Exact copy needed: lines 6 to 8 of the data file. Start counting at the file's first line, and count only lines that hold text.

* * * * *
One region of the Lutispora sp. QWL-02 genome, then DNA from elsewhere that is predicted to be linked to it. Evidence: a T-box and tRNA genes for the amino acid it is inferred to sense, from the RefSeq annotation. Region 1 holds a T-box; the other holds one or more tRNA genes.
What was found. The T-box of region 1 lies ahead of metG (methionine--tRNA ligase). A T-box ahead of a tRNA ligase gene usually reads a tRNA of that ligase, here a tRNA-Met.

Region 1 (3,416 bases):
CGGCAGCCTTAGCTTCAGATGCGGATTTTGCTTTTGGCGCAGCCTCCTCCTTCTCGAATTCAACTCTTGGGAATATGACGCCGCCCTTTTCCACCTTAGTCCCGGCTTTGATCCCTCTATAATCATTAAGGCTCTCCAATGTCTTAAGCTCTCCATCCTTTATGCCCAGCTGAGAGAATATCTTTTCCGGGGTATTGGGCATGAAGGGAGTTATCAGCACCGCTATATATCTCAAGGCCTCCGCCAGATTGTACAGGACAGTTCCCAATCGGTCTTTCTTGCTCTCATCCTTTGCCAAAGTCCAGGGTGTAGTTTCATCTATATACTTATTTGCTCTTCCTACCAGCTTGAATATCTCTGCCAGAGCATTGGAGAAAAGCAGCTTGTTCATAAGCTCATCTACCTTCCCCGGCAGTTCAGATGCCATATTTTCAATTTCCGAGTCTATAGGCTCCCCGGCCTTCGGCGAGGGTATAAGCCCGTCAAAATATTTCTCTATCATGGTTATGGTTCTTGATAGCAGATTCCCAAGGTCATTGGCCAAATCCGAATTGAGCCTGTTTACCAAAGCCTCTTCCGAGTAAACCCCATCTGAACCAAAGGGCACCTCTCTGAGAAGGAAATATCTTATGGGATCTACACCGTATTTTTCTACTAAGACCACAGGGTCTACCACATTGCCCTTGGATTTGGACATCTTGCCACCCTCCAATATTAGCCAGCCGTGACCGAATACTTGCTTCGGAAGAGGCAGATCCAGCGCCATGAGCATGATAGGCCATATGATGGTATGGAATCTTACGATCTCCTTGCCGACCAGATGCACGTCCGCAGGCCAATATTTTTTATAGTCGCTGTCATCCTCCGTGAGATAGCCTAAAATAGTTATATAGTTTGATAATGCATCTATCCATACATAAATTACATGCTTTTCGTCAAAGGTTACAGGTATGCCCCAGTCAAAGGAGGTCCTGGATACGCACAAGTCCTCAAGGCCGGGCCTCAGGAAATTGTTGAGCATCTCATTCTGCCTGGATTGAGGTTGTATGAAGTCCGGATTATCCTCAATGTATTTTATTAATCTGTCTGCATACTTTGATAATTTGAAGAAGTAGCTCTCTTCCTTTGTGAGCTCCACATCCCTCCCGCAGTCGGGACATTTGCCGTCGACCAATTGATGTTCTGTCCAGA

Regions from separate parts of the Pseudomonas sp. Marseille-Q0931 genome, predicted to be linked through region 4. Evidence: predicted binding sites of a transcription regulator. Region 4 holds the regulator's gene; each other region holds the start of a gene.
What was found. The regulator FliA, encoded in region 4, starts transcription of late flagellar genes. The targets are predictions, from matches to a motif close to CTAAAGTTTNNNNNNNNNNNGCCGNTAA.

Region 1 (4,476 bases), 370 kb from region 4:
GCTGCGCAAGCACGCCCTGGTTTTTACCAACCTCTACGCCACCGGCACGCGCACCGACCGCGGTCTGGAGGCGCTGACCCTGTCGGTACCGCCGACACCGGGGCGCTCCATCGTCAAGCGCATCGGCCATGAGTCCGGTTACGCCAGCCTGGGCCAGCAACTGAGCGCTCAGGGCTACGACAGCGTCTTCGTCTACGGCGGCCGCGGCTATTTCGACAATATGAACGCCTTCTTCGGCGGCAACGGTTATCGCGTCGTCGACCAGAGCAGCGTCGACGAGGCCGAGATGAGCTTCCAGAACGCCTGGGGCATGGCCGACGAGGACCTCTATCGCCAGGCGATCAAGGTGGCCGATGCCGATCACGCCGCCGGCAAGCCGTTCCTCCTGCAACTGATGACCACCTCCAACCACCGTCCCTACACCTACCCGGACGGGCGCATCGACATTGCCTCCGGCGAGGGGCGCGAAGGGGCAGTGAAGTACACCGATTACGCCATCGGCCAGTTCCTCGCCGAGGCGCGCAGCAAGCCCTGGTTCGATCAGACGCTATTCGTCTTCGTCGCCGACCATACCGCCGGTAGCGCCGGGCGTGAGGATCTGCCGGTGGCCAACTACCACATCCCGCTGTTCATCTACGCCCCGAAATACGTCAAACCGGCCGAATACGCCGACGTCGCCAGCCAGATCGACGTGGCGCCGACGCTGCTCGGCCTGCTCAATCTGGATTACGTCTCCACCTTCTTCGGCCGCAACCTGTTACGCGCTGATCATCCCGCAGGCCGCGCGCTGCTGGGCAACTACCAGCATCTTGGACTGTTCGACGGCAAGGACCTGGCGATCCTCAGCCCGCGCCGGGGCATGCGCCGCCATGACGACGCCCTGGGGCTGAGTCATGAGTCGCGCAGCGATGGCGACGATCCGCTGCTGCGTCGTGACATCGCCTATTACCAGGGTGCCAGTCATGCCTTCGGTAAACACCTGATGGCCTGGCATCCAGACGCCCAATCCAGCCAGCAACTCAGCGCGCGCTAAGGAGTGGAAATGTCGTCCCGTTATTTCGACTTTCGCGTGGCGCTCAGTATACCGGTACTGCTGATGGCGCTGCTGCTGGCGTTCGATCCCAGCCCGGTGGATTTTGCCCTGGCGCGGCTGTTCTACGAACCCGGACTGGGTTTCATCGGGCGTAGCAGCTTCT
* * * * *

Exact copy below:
What was found. The regulator FliA, encoded in region 4, starts transcription of late flagellar genes. The targets are predictions, from matches to a motif close to CTAAAGTTTNNNNNNNNNNNGCCGNTAA.

Region 1 (4,476 bases), 370 kb from region 4:
GCTGCGCAAGCACGCCCTGGTTTTTACCAACCTCTACGCCACCGGCACGCGCACCGACCGCGGTCTGGAGGCGCTGACCCTGTCGGTACCGCCGACACCGGGGCGCTCCATCGTCAAGCGCATCGGCCATGAGTCCGGTTACGCCAGCCTGGGCCAGCAACTGAGCGCTCAGGGCTACGACAGCGTCTTCGTCTACGGCGGCCGCGGCTATTTCGACAATATGAACGCCTTCTTCGGCGGCAACGGTTATCGCGTCGTCGACCAGAGCAGCGTCGACGAGGCCGAGATGAGCTTCCAGAACGCCTGGGGCATGGCCGACGAGGACCTCTATCGCCAGGCGATCAAGGTGGCCGATGCCGATCACGCCGCCGGCAAGCCGTTCCTCCTGCAACTGATGACCACCTCCAACCACCGTCCCTACACCTACCCGGACGGGCGCATCGACATTGCCTCCGGCGAGGGGCGCGAAGGGGCAGTGAAGTACACCGATTACGCCATCGGCCAGTTCCTCGCCGAGGCGCGCAGCAAGCCCTGGTTCGATCAGACGCTATTCGTCTTCGTCGCCGACCATACCGCCGGTAGCGCCGGGCGTGAGGATCTGCCGGTGGCCAACTACCACATCCCGCTGTTCATCTACGCCCCGAAATACGTCAAACCGGCCGAATACGCCGACGTCGCCAGCCAGATCGACGTGGCGCCGACGCTGCTCGGCCTGCTCAATCTGGATTACGTCTCCACCTTCTTCGGCCGCAACCTGTTACGCGCTGATCATCCCGCAGGCCGCGCGCTGCTGGGCAACTACCAGCATCTTGGACTGTTCGACGGCAAGGACCTGGCGATCCTCAGCCCGCGCCGGGGCATGCGCCGCCATGACGACGCCCTGGGGCTGAGTCATGAGTCGCGCAGCGATGGCGACGATCCGCTGCTGCGTCGTGACATCGCCTATTACCAGGGTGCCAGTCATGCCTTCGGTAAACACCTGATGGCCTGGCATCCAGACGCCCAATCCAGCCAGCAACTCAGCGCGCGCTAAGGAGTGGAAATGTCGTCCCGTTATTTCGACTTTCGCGTGGCGCTCAGTATACCGGTACTGCTGATGGCGCTGCTGCTGGCGTTCGATCCCAGCCCGGTGGATTTTGCCCTGGCGCGGCTGTTCTACGAACCCGGACTGGGTTTCATCGGGCGTAGCAGCTTCT